Hedge fund managers like Crispin Odey are among those benefiting from the sharp fall in sterling and UK government bonds as investors flee concerns about the sustainability of the country’s public finances.
The founder of Odey Asset Management is one of several leading hedge fund managers who believe the pound could now fall to par or below against the dollar. Both his group and other trend-following hedge funds have had short positions — bets on falling prices — against the pound and longer-dated gilts for some time.
Odey’s bets – based on the belief that the market had grossly underestimated how long inflation could stay high – are now paying off nicely. Its flagship European hedge fund is now up about 145 percent this year.
“I don’t think you can go bullish on sterling,” Odey told the Financial Times, expressing his belief that the pound could go up one-for-one against the dollar. “It’s so close” to parity, he said.
The negative market reaction to Chancellor Kwasi Kwarteng’s borrowing-heavy tax cut plan last week has hit both sterling and the gilt market as investors worried about the impact on inflation, sovereign debt and the UK’s huge current account deficit.
Sterling hit an all-time low of $1.035 on Monday after the Chancellor – who worked for Odey at times – hinted at more tax cuts over the weekend.
“It was helpful,” Odey said of his short sterling position. “It [sterling and gilts] is all part of the same story of higher inflation. . . The market is far from inflation.”
The pound is down more than 4 percent against the dollar since Kwarteng’s budget on Friday, while UK gilts are on track for their worst month since 1979.
Odey described his bets against gilts as “the gifts that keep giving”.
Many of the bearish bets on sterling were also made by managed futures hedge funds, a $390 billion sector, according to data provider HFR. These strategies attempt to tie into trends in the global markets.
The pound’s fall from more than $1.40 in June last year has given the funds a strong trend to follow. Funds have held a short sterling position for well over a year, according to Société Générale’s trend indicator, which models such funds’ positions, and in 2022 this was the second most profitable bet for them, behind only bets against the Japanese currency.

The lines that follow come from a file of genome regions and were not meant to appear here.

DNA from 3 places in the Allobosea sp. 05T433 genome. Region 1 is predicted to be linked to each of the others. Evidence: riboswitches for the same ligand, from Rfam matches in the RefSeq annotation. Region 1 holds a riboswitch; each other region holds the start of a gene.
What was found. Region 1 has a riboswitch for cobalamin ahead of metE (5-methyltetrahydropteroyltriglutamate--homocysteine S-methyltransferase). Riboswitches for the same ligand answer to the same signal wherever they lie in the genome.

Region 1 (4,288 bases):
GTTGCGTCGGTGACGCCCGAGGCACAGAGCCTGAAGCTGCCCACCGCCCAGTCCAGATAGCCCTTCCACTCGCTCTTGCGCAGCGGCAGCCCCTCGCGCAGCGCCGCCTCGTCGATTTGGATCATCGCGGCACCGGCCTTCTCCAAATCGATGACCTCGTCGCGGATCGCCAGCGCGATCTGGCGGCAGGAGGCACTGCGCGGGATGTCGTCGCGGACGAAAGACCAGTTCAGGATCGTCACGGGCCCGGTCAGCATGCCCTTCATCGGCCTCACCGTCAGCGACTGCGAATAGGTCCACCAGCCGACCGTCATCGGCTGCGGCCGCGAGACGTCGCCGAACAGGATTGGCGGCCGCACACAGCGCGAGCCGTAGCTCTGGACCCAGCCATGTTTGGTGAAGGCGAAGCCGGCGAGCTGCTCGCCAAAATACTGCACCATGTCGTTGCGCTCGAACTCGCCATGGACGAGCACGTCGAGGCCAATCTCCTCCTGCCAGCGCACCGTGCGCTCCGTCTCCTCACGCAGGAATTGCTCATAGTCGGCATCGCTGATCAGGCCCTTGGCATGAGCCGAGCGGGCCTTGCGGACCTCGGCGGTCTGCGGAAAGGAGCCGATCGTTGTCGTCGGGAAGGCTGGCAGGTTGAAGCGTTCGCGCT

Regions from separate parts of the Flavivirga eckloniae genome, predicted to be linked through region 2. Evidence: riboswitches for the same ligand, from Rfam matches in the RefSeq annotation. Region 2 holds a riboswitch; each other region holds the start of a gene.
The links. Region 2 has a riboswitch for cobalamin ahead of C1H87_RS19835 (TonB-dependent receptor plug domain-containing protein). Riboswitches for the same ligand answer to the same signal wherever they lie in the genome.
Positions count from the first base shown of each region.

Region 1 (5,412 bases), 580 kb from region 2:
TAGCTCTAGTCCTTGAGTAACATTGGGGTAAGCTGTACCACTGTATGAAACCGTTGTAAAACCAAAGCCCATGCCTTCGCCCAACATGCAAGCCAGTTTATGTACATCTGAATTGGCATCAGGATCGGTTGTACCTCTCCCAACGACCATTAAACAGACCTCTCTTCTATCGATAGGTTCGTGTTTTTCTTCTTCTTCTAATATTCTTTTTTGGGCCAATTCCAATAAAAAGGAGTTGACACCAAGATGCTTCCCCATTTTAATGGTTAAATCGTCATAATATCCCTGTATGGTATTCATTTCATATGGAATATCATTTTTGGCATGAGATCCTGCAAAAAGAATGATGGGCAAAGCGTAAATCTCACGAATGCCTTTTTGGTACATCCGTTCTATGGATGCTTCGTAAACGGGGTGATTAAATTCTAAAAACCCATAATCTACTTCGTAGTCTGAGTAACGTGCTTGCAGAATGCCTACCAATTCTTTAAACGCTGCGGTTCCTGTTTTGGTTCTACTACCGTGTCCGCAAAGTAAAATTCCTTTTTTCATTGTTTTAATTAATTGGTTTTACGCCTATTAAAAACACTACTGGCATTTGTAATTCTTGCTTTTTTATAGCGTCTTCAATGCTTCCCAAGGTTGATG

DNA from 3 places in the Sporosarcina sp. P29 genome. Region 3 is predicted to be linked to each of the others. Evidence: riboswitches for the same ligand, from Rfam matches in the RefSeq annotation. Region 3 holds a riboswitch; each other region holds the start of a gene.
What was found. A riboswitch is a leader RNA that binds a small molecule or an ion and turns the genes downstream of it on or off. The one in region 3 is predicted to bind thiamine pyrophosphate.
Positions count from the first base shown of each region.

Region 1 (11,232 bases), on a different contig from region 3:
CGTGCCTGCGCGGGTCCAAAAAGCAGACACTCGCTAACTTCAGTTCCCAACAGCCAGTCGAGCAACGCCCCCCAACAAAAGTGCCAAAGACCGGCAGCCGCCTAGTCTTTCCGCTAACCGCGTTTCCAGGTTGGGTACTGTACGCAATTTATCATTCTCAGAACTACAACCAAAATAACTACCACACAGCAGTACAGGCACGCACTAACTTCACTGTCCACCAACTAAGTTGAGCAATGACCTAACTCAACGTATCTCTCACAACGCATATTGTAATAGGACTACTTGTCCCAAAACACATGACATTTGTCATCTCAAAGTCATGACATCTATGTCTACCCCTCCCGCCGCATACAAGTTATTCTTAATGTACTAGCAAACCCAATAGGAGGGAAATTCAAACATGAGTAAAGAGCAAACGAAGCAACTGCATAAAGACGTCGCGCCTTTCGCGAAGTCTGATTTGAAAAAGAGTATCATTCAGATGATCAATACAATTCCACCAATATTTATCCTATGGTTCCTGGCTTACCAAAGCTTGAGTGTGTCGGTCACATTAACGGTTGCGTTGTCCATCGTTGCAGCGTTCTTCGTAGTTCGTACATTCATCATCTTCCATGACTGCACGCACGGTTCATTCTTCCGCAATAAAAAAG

Rotterdam-based Transtrend, which has $6.3 billion in assets under management, is shorting sterling against a range of other currencies and also betting against UK fixed income instruments. Such bets combined have made a large contribution to the fund’s gains of 7.4 percent this month, while the fund is up about 30 percent so far this year.
Many in the market are gearing up for more falls.
“Buying sterling here is like licking honey off a razor blade,” said Hugh Hendry, founder of Eclectica Asset Management, which wound up its hedge fund in 2017. “It would be remiss of the forex community not to take this into account [sterling] to trade back at par with the dollar and potentially trade below that level in the short term.”
Pilar Gomez-Bravo, Director of Fixed Income Europe at MFS Investment Management, has been short the pound for some time, increasing that bet to the maximum allowed in her portfolio following Kwarteng’s announcement last week.
She believes the pound could fall to par with the dollar “and continue unless there is a policy reaction” from the Bank of England or the government, although she added she expects such a reaction.
Odey said he expects the pound to “jump around now” and that both sterling and gilts are approaching the point where being short is no longer attractive. He said his bet against the pound had not been magnified through the use of debt and had been larger in the past.
Odey said he doesn’t have a trading edge because Kwarteng previously worked as a consultant for Odey Asset Management.
“There’s a crazy idea that you’re behind every twist and turn,” Odey said. “I can only catch the wind every now and then.”
#Crispin #Odey #hedge #fund #managers #benefiting #sterling #crash